This is a basic difference between an inventor and an entrepreneur.

An inventor creates some amazing breakthrough that captures the imagination. An entrepreneur innovates a product or service that moves beyond imagination to address a real customer need that presents an attractive market opportunity. And don’t confuse an entrepreneur with a CEO. A CEO brings leadership, strategy, and operations to build a successful business from an attractive market opportunity. One person may well be effective at all three—inventor, entrepreneur, and CEO—but they are distinctly different roles and competencies.

Target fast-growing, dynamic markets

Many entrepreneurs target existing, large markets, because that is where the money is—or so it seems. But the typical mature market has five to seven relevant competitors, of which two generally capture more than 70 percent of the profits and therefore can out-invest the others. The competitive barriers to a new entrant are daunting. This is why an order-of-magnitude innovation is so important: you will need an unfair advantage to disrupt the status quo.

However, it is best to avoid biting off too much too soon. Instead, target smaller, specialized, higher-margin entry markets where you can establish a foothold. Focus on becoming the leader within a market segment poised for fast growth, and expand from there. This is what Tesla’s stated strategy boils down to: don’t start by going after the big car manufacturers with mass-market vehicles; rather, provide the well-heeled luxury market’s early adopters interested in paying for groundbreaking clean-energy electric vehicles with high-priced cars that barely cover manufacturing costs. Then, as your technology and know-how move down the cost curve and your brand becomes even more coveted, enter larger but more competitive higher-volume segments of the industry. Resist subsidizing mass-market customers with your expensive venture capital before you are certain it will help you quickly reach profitable volumes.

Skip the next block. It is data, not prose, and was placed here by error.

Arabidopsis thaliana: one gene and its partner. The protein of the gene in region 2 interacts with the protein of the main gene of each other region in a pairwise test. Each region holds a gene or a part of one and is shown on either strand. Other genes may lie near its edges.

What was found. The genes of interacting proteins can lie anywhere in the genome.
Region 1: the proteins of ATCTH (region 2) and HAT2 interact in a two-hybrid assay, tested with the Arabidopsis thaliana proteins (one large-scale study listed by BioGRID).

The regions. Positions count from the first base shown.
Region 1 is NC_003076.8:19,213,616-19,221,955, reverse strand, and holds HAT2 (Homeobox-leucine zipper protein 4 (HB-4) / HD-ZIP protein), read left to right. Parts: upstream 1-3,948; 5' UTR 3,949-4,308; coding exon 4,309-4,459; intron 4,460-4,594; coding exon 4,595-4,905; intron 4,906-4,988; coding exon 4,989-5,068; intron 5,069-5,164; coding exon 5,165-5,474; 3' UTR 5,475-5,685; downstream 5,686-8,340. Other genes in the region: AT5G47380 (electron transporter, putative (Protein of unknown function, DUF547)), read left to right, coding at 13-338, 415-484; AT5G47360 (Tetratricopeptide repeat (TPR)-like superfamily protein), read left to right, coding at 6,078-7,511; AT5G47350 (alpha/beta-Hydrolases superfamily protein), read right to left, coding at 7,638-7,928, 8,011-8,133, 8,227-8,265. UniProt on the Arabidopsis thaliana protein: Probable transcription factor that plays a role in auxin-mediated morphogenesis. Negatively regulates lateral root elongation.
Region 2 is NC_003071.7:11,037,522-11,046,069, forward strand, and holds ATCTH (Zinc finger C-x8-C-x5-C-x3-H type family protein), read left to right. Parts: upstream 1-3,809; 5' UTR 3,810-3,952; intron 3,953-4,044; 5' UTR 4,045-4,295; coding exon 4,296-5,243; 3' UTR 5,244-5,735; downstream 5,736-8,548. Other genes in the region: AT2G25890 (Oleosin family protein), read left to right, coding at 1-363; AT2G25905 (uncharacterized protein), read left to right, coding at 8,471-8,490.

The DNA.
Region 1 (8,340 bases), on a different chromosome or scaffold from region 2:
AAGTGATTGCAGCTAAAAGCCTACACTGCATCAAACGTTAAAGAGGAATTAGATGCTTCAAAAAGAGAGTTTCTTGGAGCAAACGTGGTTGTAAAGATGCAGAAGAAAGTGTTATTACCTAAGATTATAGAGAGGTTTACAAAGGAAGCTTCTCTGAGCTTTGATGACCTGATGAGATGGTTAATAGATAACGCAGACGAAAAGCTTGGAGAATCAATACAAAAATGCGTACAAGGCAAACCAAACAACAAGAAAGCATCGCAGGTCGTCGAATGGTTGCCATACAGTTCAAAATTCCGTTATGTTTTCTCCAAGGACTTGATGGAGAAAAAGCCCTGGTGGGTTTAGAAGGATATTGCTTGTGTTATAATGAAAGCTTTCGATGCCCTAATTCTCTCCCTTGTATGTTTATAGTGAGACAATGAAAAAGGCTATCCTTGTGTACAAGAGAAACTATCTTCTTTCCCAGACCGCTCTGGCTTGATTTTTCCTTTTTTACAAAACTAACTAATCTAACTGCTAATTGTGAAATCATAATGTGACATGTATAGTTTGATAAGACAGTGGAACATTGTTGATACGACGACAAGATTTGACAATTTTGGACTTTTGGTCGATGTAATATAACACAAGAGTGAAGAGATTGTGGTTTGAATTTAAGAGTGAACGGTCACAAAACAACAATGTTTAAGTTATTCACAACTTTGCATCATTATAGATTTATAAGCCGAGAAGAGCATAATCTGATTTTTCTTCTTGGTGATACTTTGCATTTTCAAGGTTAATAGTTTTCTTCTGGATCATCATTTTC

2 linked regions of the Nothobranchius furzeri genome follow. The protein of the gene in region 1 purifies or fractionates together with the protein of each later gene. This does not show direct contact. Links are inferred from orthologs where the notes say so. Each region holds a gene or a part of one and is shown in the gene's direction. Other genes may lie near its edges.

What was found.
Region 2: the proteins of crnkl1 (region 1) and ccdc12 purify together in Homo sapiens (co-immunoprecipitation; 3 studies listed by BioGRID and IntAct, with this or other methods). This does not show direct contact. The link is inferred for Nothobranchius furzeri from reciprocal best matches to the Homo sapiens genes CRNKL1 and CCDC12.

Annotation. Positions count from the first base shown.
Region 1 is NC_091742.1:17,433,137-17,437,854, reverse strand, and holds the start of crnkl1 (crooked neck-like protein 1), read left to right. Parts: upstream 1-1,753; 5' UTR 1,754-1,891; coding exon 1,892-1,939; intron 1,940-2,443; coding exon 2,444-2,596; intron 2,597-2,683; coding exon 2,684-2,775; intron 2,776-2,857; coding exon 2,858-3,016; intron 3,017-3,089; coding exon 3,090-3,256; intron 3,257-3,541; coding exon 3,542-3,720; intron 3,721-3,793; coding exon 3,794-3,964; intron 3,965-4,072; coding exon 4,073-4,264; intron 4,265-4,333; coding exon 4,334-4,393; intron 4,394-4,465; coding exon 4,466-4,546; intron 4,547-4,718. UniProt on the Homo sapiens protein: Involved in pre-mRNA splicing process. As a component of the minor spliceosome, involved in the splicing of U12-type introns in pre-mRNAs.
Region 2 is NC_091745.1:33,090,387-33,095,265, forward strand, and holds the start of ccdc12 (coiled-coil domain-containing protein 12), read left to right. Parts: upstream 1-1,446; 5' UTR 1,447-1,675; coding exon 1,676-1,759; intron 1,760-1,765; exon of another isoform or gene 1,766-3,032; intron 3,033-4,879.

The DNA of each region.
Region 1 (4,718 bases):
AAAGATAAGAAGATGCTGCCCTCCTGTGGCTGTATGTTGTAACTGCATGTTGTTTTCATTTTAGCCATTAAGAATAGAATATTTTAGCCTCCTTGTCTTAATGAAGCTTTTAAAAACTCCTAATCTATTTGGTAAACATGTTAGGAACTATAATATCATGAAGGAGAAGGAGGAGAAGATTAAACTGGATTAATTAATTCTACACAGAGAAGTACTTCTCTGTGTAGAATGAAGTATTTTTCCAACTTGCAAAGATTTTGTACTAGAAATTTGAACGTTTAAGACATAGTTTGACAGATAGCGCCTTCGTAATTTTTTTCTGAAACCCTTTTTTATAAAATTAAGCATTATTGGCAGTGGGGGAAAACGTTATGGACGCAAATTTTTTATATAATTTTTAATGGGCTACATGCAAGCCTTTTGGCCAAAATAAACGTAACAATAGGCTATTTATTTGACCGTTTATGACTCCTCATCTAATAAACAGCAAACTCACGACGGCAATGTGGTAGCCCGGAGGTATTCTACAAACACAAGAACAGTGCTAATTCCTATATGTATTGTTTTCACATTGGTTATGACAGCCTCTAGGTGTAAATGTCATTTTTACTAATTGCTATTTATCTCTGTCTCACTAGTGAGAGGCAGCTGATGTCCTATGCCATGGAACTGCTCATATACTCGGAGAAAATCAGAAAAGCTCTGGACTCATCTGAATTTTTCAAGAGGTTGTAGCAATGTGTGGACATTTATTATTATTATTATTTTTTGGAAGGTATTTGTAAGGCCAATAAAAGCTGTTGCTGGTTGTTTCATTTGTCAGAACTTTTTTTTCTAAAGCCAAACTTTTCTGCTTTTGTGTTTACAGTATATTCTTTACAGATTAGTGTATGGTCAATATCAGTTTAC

This is a variation on the innovator’s dilemma, wherein a market leader rejects introducing an innovation because its quality and/or price does not expand its existing large market. The incumbent’s product is at the waning edge of the technology S curve of price, quality, and features. New entrants seize the opening to sell a suboptimal product (high price, limited features, and/or technology constraints) to an early-adopter market and expand their market as their functionality increases and cost decreases, ultimately toppling the incumbent.

When Sony entered the audio market with its transistor radio to compete against tube-powered hi-fi systems, it sold on price and convenience, not quality. What we are suggesting is that you actually find niche markets with deep enough pockets to pay for you to develop the full power of your innovation while you are still on the expensive side of the S curve. Then expand your market later as costs fall and functionality continues to improve. The original Tesla Roadster cost $109,000 and had a range of 244 miles. Nine years later, the Tesla Model 3 costs $35,000 and has a range of 310 miles. Detroit, Munich, and Toyota City, beware. Whenever Tom Perkins was asked about how venture capitalists would evaluate an idea or business plan, he would always answer with a joke: “I cannot tell you how to write or create one; I can only tell you how we read one: we start at the back, and if the numbers are big, we look at the front to see what kind of business this is. It is not very sophisticated.”

Good advice: paint a big picture, but focus like a laser on the near-term business opportunity.

Sign Up: Receive the StartupNation newsletter!

“Straight Talk for Startups: 100 Insider Rules for Beating the Odds—From Mastering the Fundamentals to Selecting Investors, Fundraising, Managing Boards, and Achieving Liquidity” is available now at fine booksellers and can be purchased via

Leave a Reply
Related Posts
Read More

Choosing the Right Business: What Do You Want to Do?

The following is an excerpt from "Starting a Business 101" by Michele Cagan, a CPA, author and financial mentor with more than 20 years of experience helping clients break out of debt, minimize taxes, maximize...
Read More

International Capabilities of Buying and Selling Businesses

The following is an excerpt from "Acquisitional Wealth: The Fastest, Most Proven Way to Create Life-Changing Prosperity" by Josh Tolley. Having acquired over 100 companies in his lifetime, Tolley shares his advice on how people...